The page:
SAJU: Rising costs of college unnecessary burden
Column: Pride, Not Prejudice
This week, seniors across America took a step toward understanding their futures. Some young adults will take time off, begin working or go to a vocational school. But most of these high schoolers — approximately 70% of them — will decide to attend college.
The United States has some of the best colleges in the world, but it also has the most college graduates paying off debt. While all college-bound kids will worry about deciding courses of study and making friends, low-income students will have the additional and constant stress of how to afford their education.
While the recent college admissions scandal has fostered discussion about the unfair advantages that wealthier students are granted during the college admissions process, as well as expanding the issue to reexamine the practice of legacy admissions, the effect of this socioeconomic privilege on America’s meritocracy must be examined.
Education is the cornerstone of American democracy, and it should be a vehicle for societal amelioration. Instead of supporting the educational escapades of the younger generation, the higher education system today acts as a financial barrier to low-income students. Students are suppressed by mountains of student loans and restricted by the financial situations of their families.
While it is unfair that a privileged few have the ability to bribe their way into college, this controversy is not among the most relevant issues that low-income students have to face. Kids from lower socioeconomic backgrounds are more concerned with the college guidance gap and the maze of applying for financial aid, as these students will often have to spend more time and energy to comprehend the complexities of the college admissions process.
Most public schools in the United States do not have a staff member that is specifically hired to be a college counselor. This responsibility often falls on school counselors, but these professionals are already providing assistance to teenagers in times of crisis and managing other academic affairs. Overworking school counselors means that they can only spend approximately 20% of their time on college admissions.
With the average counselor-to-student average being 1:464, individual students are most likely not given enough attention for both personal and collegiate matters. Of students attending school, 1.7 million go to an institution where there are police officers present in the building and no counselors, according to a recent report released by the American Civil Liberties Union (ACLU).
Regardless of skill, intellect or passion, not having the same opportunity to understand the process puts someone at a disadvantage.
While the process should be straightforward, it is undeniable that there are benefits to learning about the system directly from an expert. Universities in the United States can either be “need-aware/sensitive” (when the ability to pay tuition, without aid, is considered by the admissions committee when deciding acceptance) or “need-blind” (when schools admit a student regardless of whether they require financial aid).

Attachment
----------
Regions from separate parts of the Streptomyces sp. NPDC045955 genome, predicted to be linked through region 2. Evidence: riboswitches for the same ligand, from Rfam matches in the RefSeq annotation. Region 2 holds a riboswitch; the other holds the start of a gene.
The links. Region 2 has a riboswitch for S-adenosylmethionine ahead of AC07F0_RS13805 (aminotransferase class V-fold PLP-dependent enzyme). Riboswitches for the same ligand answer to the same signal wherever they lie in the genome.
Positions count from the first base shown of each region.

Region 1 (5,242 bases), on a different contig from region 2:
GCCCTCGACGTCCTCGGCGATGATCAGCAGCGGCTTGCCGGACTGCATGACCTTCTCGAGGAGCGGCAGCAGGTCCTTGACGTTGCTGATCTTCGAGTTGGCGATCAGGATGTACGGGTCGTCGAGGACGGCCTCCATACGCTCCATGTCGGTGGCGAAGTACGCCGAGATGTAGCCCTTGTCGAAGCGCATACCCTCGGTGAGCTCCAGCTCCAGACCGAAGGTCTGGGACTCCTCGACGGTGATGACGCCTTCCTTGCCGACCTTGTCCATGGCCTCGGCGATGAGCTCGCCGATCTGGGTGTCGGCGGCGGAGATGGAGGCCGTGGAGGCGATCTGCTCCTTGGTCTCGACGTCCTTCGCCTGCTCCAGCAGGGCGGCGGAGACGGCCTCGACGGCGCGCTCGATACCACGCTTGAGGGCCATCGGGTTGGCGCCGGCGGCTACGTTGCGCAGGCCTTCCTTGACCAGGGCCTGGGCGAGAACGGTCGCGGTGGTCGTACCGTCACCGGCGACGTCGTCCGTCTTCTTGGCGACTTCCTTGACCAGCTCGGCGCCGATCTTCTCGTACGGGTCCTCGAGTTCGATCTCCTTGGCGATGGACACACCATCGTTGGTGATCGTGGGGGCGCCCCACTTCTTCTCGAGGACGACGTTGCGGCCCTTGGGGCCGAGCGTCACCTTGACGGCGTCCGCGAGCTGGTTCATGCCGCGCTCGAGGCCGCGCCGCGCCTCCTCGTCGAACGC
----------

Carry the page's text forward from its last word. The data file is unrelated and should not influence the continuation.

Furthermore, there are varying types of need-blind policies that can cover all expenses, some expenses or only the expenses of United States citizens. Most public universities and colleges are need-blind, but there are few private universities that fall under the same category.
With numerous private institutions moving toward need-aware/sensitive policies, there are concerns that high-performing, low-income students will be at a further disadvantage. This background information is just a portion of what needs to be understood before any of the forms for financial aid can be filled out.
So, how can the system change to better support low-income students?
First, the system can evolve to a simpler, more effective process. By reducing the number of questions on the application for federal student financial aid from 108 to a few dozen more students who need the assistance, they would feel more comfortable applying.
The number of student applicants would increase by approximately 2 million people if the process was easier to comprehend and complete, said Kim Cook, executive director for the National College Access Network (NCAN). Along with clarifying the application process, the repayment process should be simplified. There should also be a new accountability system that holds colleges more responsible for student loan counseling.
Not only is tuition increasing every year, but also the supplies needed to actually attend class are following this upward trend. The average student should budget between $1,200 and $1,300 for textbooks and supplies every year, according to the College Board.
Rutgers University has a program called the "Open and Affordable Textbooks Program," which aims to alleviate the cost of educational materials. If you would benefit from this program, please look into the details and then spread the word about it.
The skyrocketing price of education should not be a constant worry in a student’s mind. There is nothing of substance to gain from burdening the next generation of professionals with an unprecedented amount of debt.
This nation was built upon the principle of hard work. By reforming the education system, the United States can uphold this core American value.
Neha Saju is a School of Arts and Sciences second-year student planning on majoring in political science and history and minoring in English. Her column, "Pride, Not Prejudice," runs on alternate Fridays.
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